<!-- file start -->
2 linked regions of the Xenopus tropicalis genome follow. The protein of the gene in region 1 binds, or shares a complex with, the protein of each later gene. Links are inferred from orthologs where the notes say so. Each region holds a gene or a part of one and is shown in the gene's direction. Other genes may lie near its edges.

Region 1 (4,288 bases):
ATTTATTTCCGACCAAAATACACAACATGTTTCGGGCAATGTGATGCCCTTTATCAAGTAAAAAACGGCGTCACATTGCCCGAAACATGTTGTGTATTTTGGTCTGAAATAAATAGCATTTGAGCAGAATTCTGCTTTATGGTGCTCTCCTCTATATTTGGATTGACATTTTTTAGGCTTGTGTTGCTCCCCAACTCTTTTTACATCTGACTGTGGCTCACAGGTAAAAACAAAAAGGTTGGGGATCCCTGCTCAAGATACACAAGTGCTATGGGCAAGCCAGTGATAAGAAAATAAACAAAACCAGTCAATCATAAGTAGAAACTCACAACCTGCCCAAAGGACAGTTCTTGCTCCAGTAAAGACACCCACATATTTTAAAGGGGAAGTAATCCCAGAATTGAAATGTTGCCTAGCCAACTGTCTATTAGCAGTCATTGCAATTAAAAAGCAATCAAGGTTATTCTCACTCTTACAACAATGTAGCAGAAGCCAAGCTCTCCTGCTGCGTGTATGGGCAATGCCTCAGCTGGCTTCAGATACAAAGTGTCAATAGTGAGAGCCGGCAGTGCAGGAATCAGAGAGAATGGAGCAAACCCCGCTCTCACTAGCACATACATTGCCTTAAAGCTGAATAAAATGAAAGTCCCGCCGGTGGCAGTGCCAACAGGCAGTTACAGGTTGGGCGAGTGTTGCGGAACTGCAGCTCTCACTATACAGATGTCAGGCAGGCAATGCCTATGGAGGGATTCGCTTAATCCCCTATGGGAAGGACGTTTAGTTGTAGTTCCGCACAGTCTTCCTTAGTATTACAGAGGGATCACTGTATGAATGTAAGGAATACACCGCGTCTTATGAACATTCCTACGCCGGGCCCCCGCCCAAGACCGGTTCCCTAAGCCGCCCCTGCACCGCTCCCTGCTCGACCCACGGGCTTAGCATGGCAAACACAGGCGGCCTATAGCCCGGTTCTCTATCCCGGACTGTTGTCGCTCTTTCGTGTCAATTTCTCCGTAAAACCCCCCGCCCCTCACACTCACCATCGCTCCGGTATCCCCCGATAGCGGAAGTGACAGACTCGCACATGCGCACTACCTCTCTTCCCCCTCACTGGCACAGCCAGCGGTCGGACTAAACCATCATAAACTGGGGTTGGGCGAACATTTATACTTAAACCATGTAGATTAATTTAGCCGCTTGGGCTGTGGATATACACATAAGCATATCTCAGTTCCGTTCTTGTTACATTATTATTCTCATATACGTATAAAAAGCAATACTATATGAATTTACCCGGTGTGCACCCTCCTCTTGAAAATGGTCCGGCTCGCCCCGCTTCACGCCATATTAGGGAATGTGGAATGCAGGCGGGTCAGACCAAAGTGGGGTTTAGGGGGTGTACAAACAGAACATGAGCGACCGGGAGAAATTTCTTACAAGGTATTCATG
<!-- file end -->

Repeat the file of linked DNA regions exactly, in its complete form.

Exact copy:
2 linked regions of the Xenopus tropicalis genome follow. The protein of the gene in region 1 binds, or shares a complex with, the protein of each later gene. Links are inferred from orthologs where the notes say so. Each region holds a gene or a part of one and is shown in the gene's direction. Other genes may lie near its edges.

Region 1 (4,288 bases):
ATTTATTTCCGACCAAAATACACAACATGTTTCGGGCAATGTGATGCCCTTTATCAAGTAAAAAACGGCGTCACATTGCCCGAAACATGTTGTGTATTTTGGTCTGAAATAAATAGCATTTGAGCAGAATTCTGCTTTATGGTGCTCTCCTCTATATTTGGATTGACATTTTTTAGGCTTGTGTTGCTCCCCAACTCTTTTTACATCTGACTGTGGCTCACAGGTAAAAACAAAAAGGTTGGGGATCCCTGCTCAAGATACACAAGTGCTATGGGCAAGCCAGTGATAAGAAAATAAACAAAACCAGTCAATCATAAGTAGAAACTCACAACCTGCCCAAAGGACAGTTCTTGCTCCAGTAAAGACACCCACATATTTTAAAGGGGAAGTAATCCCAGAATTGAAATGTTGCCTAGCCAACTGTCTATTAGCAGTCATTGCAATTAAAAAGCAATCAAGGTTATTCTCACTCTTACAACAATGTAGCAGAAGCCAAGCTCTCCTGCTGCGTGTATGGGCAATGCCTCAGCTGGCTTCAGATACAAAGTGTCAATAGTGAGAGCCGGCAGTGCAGGAATCAGAGAGAATGGAGCAAACCCCGCTCTCACTAGCACATACATTGCCTTAAAGCTGAATAAAATGAAAGTCCCGCCGGTGGCAGTGCCAACAGGCAGTTACAGGTTGGGCGAGTGTTGCGGAACTGCAGCTCTCACTATACAGATGTCAGGCAGGCAATGCCTATGGAGGGATTCGCTTAATCCCCTATGGGAAGGACGTTTAGTTGTAGTTCCGCACAGTCTTCCTTAGTATTACAGAGGGATCACTGTATGAATGTAAGGAATACACCGCGTCTTATGAACATTCCTACGCCGGGCCCCCGCCCAAGACCGGTTCCCTAAGCCGCCCCTGCACCGCTCCCTGCTCGACCCACGGGCTTAGCATGGCAAACACAGGCGGCCTATAGCCCGGTTCTCTATCCCGGACTGTTGTCGCTCTTTCGTGTCAATTTCTCCGTAAAACCCCCCGCCCCTCACACTCACCATCGCTCCGGTATCCCCCGATAGCGGAAGTGACAGACTCGCACATGCGCACTACCTCTCTTCCCCCTCACTGGCACAGCCAGCGGTCGGACTAAACCATCATAAACTGGGGTTGGGCGAACATTTATACTTAAACCATGTAGATTAATTTAGCCGCTTGGGCTGTGGATATACACATAAGCATATCTCAGTTCCGTTCTTGTTACATTATTATTCTCATATACGTATAAAAAGCAATACTATATGAATTTACCCGGTGTGCACCCTCCTCTTGAAAATGGTCCGGCTCGCCCCGCTTCACGCCATATTAGGGAATGTGGAATGCAGGCGGGTCAGACCAAAGTGGGGTTTAGGGGGTGTACAAACAGAACATGAGCGACCGGGAGAAATTTCTTACAAGGTATTCATG